Volunteer Spotlight: Jaie Brown
A - What's a memorable moment for you in your CASA work so far?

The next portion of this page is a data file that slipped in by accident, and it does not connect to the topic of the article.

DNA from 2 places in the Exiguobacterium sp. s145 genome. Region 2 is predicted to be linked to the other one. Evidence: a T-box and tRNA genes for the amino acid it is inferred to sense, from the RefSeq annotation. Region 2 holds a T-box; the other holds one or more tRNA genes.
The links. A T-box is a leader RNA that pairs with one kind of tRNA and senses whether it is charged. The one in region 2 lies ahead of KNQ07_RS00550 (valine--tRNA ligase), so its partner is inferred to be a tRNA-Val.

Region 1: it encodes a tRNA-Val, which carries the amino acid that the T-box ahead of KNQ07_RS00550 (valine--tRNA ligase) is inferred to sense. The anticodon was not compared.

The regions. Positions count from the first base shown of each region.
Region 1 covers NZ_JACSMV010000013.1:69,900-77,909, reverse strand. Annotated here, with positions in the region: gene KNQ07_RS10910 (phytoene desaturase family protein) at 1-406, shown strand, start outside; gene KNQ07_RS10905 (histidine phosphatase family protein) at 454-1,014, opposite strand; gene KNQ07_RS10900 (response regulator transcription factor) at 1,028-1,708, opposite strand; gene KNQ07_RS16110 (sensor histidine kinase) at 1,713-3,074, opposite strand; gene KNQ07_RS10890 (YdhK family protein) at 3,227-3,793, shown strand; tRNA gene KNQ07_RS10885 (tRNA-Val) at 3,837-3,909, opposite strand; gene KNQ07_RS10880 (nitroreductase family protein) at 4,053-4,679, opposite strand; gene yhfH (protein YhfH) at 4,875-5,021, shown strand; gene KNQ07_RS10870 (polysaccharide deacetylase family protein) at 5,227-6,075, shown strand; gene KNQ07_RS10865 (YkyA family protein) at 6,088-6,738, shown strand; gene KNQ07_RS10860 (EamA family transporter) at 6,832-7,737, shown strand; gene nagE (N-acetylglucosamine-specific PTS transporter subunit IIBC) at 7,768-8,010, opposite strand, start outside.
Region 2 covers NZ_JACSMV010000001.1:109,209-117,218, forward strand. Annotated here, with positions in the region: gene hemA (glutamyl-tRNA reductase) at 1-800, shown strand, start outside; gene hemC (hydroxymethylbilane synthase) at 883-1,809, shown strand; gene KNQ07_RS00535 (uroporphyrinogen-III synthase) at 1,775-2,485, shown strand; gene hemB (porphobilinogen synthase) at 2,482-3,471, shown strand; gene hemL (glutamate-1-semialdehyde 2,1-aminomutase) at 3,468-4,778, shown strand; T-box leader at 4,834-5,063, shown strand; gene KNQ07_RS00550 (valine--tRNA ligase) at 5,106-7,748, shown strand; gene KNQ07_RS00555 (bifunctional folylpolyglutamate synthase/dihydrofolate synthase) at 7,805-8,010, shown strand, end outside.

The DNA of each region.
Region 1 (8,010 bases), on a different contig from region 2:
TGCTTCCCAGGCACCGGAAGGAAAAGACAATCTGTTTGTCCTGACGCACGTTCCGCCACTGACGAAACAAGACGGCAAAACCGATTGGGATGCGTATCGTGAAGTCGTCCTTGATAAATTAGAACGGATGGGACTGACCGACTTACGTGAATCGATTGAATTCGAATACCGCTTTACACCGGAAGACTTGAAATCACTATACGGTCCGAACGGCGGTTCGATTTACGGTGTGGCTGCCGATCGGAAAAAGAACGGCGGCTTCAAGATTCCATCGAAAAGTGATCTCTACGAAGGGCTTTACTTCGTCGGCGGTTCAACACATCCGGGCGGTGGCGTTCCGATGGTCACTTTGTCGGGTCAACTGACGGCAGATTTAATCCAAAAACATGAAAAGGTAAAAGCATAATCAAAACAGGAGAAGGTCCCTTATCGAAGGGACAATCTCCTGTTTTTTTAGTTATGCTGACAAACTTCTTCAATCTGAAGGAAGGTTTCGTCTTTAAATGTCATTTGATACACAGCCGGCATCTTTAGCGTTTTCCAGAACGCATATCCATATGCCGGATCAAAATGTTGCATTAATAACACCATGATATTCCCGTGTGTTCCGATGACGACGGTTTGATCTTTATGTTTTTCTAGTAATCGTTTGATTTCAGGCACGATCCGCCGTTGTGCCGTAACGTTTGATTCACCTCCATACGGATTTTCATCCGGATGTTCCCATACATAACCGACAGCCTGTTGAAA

J - Oh my, there have been so many, but I think the memory that haunts me the most happened during my first case, which involved a Middle Eastern father of four little ones, under the age of six, attempting to get sole custody of the children. After watching this young man truly bond with and be responsible for every aspect of his children’s lives, be totally compliant with court orders, and seemingly embrace the system and the process, I was elated when he received sole custody of those beautiful children; only to watch him, two months later, take these little ones back to his home country, and leave them with his family, who they did not know, for them to raise. I was devastated and totally confused. I could not understand how, or why, he would abandon his children after working so hard to ensure their safety. It was my volunteer supervisor at the time that was able to help me understand his reasoning. She explained that in his country men/fathers do not share any of the day-to-day care of children. As fathers, their main responsibility is to provide for their families. It is solely the mother’s duty to rear the children. He knew that his children were in danger, so he did what was necessary to get them out of harm’s way. But he also did what he felt was best by taking them to his native country, to be raised by his mother and sisters. Although I understood the explanation, and admired his efforts on behalf of his children, I still found it difficult to imagine him leaving them, and returning to the states to go on with his life without them. I am sure he fulfills his financial obligation, because I believe he was an honorable man, but I pray that he kept in close contact with them. They truly seemed to adore their father.